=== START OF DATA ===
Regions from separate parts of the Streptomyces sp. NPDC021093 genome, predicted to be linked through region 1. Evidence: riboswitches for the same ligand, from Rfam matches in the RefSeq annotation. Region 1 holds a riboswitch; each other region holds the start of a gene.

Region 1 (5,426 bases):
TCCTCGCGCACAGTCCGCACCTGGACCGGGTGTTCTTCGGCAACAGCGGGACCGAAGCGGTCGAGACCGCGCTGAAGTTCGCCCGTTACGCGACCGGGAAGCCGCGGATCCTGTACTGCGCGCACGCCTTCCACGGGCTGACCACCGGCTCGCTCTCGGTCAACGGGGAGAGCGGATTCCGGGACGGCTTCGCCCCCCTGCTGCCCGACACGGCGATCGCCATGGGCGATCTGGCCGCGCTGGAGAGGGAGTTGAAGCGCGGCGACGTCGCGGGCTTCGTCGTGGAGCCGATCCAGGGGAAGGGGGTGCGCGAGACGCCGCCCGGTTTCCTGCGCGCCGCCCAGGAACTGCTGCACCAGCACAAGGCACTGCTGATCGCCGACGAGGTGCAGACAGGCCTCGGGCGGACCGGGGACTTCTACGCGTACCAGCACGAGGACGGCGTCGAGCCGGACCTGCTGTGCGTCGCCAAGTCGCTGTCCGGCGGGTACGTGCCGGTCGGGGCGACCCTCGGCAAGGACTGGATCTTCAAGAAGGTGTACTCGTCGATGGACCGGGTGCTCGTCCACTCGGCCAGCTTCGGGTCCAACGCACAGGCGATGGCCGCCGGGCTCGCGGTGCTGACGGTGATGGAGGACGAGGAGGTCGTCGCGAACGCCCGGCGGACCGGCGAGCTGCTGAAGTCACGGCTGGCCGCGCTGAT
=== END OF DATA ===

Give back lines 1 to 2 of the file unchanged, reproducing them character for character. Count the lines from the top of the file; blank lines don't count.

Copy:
Regions from separate parts of the Streptomyces sp. NPDC021093 genome, predicted to be linked through region 1. Evidence: riboswitches for the same ligand, from Rfam matches in the RefSeq annotation. Region 1 holds a riboswitch; each other region holds the start of a gene.

Region 1 (5,426 bases):